Giorgos Chronas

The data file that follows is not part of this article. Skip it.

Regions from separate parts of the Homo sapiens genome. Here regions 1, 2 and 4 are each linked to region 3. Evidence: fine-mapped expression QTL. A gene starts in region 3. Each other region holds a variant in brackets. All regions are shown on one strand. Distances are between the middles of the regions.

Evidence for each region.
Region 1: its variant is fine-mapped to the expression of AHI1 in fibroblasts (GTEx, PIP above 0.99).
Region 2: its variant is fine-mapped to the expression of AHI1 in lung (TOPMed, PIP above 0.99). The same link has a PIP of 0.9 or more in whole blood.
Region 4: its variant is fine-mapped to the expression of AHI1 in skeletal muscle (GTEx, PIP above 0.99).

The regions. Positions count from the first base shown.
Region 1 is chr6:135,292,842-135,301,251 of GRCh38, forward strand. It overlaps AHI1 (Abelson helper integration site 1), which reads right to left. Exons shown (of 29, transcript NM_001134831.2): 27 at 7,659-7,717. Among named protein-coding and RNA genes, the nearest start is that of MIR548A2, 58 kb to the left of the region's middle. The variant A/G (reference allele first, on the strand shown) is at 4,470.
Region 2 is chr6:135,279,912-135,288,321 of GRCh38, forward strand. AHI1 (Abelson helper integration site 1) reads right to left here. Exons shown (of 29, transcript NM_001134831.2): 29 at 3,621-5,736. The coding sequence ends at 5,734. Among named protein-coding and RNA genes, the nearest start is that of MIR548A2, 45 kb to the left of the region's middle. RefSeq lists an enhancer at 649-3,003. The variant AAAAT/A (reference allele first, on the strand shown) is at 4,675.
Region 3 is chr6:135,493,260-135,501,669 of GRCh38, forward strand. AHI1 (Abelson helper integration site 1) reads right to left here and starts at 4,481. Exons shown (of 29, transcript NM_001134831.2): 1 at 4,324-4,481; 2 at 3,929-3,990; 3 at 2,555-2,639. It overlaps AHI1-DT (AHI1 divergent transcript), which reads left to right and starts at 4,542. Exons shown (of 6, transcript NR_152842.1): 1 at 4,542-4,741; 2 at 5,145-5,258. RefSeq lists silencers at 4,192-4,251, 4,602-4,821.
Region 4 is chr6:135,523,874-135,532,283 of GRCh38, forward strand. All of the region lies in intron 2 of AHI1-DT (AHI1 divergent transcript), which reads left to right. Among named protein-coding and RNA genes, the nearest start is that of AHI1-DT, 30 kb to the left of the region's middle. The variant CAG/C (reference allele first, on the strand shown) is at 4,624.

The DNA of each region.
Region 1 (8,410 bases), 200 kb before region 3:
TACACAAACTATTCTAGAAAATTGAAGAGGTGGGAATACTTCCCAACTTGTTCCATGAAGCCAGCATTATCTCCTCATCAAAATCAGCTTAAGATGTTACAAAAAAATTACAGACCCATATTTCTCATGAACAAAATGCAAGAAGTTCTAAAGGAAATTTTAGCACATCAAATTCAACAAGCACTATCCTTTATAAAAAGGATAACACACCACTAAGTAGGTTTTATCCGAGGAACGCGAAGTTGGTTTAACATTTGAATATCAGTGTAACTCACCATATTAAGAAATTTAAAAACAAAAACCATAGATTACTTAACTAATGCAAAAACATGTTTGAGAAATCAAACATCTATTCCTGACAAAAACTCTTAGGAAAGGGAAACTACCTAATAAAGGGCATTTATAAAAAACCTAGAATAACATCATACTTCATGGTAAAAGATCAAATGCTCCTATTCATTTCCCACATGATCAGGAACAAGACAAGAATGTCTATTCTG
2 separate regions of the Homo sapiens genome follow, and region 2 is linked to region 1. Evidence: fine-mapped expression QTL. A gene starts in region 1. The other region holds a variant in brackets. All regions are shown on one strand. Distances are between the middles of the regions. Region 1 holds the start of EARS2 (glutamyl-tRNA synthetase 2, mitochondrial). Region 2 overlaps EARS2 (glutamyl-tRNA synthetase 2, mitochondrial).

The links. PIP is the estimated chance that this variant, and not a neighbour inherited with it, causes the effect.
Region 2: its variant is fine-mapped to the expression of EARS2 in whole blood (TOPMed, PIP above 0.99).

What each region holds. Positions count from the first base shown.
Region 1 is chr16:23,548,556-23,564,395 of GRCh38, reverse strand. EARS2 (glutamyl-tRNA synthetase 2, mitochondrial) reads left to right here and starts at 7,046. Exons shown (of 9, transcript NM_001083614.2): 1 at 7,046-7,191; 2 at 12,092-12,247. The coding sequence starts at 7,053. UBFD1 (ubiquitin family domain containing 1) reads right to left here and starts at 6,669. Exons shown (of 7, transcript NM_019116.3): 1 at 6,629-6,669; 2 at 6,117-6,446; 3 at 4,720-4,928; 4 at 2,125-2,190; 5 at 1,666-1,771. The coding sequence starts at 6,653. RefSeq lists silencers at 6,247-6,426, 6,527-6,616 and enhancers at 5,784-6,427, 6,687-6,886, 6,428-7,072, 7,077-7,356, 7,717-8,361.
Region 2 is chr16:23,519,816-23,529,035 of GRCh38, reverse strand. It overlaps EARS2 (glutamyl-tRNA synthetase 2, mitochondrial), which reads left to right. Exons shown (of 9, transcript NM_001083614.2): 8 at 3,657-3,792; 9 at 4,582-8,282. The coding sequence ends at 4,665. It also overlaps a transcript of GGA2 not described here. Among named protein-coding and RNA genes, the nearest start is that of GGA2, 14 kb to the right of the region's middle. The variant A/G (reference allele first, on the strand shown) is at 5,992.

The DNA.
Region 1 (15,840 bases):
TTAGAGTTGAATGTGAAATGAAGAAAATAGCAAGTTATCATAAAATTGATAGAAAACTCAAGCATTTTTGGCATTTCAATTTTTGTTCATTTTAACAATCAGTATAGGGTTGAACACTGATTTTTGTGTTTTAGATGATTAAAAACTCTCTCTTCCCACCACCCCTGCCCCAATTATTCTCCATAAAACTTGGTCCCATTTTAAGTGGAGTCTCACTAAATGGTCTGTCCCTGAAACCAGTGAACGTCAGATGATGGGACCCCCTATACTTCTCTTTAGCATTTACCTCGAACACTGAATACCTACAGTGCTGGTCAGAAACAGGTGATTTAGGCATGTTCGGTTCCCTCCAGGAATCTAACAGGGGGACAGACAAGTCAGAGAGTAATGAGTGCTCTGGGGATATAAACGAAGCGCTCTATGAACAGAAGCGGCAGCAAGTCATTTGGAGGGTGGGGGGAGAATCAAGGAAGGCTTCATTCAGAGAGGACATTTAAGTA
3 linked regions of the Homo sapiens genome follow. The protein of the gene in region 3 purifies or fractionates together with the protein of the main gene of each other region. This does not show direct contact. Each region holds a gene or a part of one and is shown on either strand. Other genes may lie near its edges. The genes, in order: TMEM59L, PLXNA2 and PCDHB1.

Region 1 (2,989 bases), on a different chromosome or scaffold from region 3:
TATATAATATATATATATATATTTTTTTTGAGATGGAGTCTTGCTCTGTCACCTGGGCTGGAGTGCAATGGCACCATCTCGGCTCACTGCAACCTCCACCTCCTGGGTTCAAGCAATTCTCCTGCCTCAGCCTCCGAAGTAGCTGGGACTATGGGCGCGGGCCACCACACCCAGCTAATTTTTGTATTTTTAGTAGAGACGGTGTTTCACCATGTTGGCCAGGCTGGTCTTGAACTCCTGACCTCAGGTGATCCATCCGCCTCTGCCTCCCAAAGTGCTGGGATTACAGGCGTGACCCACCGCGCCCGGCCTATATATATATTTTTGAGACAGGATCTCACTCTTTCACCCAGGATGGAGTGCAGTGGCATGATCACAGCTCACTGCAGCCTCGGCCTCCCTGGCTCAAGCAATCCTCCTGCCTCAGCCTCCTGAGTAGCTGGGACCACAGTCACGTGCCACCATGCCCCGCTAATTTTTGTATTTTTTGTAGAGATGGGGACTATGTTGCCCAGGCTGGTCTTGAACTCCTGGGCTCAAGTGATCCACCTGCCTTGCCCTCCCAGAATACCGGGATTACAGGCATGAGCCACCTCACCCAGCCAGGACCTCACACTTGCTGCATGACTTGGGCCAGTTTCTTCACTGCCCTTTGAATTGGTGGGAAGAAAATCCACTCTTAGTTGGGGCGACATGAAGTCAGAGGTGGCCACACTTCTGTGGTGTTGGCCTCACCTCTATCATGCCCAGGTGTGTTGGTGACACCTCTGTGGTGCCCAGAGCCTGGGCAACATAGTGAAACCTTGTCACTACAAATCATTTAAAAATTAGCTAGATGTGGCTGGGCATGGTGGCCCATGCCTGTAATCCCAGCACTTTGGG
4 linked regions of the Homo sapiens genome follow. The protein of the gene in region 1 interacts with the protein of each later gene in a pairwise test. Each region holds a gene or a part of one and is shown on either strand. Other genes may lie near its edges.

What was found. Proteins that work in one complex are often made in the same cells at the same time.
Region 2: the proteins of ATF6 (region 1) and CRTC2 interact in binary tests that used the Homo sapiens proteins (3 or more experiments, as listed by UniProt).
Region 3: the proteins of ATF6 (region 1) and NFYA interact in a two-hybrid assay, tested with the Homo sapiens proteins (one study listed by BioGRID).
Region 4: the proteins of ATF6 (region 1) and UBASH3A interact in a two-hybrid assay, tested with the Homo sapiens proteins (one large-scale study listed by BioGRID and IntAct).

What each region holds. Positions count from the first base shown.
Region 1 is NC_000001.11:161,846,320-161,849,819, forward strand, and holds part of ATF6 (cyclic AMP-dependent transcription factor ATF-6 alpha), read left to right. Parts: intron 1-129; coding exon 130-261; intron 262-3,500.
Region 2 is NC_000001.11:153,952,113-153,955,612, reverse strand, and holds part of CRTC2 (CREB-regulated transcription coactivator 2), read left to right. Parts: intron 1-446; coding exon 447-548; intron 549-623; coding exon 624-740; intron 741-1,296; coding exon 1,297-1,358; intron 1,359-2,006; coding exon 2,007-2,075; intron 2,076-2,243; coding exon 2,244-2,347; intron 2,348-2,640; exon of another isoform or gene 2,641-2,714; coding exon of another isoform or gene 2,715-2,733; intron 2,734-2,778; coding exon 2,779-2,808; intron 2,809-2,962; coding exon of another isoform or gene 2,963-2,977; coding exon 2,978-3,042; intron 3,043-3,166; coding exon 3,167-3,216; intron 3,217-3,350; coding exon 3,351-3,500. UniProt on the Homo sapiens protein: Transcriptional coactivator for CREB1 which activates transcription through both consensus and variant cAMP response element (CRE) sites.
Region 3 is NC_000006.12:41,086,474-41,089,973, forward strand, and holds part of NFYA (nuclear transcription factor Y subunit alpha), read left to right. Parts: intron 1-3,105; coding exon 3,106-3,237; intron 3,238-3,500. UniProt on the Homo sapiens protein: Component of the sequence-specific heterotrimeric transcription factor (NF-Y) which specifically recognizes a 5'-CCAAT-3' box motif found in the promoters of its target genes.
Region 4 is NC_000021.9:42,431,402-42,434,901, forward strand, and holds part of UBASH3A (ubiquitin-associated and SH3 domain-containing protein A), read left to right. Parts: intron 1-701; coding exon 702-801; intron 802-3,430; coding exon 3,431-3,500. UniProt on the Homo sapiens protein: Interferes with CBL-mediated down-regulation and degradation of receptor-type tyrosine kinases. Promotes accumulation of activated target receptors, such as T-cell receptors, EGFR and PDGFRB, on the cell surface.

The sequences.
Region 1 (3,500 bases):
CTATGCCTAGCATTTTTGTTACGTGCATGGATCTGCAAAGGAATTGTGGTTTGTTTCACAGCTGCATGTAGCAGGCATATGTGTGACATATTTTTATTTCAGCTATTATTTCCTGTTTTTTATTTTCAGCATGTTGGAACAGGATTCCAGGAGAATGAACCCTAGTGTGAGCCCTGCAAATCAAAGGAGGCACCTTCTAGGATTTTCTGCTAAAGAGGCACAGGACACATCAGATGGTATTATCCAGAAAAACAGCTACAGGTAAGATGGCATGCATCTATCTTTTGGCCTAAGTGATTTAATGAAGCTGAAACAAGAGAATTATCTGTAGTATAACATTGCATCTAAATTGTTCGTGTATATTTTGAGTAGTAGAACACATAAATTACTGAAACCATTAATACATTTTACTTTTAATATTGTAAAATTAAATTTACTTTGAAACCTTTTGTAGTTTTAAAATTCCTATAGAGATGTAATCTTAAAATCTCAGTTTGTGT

«It was during a break from a Latin lesson in Piraeus in 1962 that I first read some poems by Yiannis Ritsos. Reading them changed me. The word formed images that were elements from nature. Movement. Breaths. Sweat. Years later I met him at his house in Aghios Nikolaos, on Acharnon Street, near the railway station. We went into the living room. His voice was warm. He spoke as if he were composing music. His hands looked like something by El Greco. He offered me coffee, water and a spoon sweet. I watched him looking after me like a butler. ‘This is where I sit in the evening. I listen to Bach on the record player. And I write. Until late.’ I saw the scene. Night. The curtain drooping. The damp rising. ‘You could be the Tennessee Williams of the Mediterranean with what you’ve written,’ I told him. He didn’t reply; he was Ritsos of the World. I met him once more. I went with [artist Yiannis] Tsarouchis. It was obvious from their words and silences what friends they were and how they loved each other. Something magnificent. «The last time I saw him, he got off the electric train at Monastiraki – one of the few intellectuals in Greece who used public transport. He was going to a funeral at Athens Cathedral. It was cold. He was wearing a fur coat. He lit a cigarette as he walked, Visconti, I said, from Monemvasia, Ritsos’s hometown. «Whenever I read his poems, I return to the lesson of feelings. Sick or healthy, they come to soothe me. A trumpet sounds, a tall lad looks out over the Lion’s Gate, at the entrance to the fortress in Monemvasia, the city where the poet was born. Further on, his tomb gleams in the night. There is a full moon tonight. The Stranger from his collection of the same name, greets me. A radio is playing. A window opens. Yiannis Ritsos is here. He’s always here. He hasn’t left.»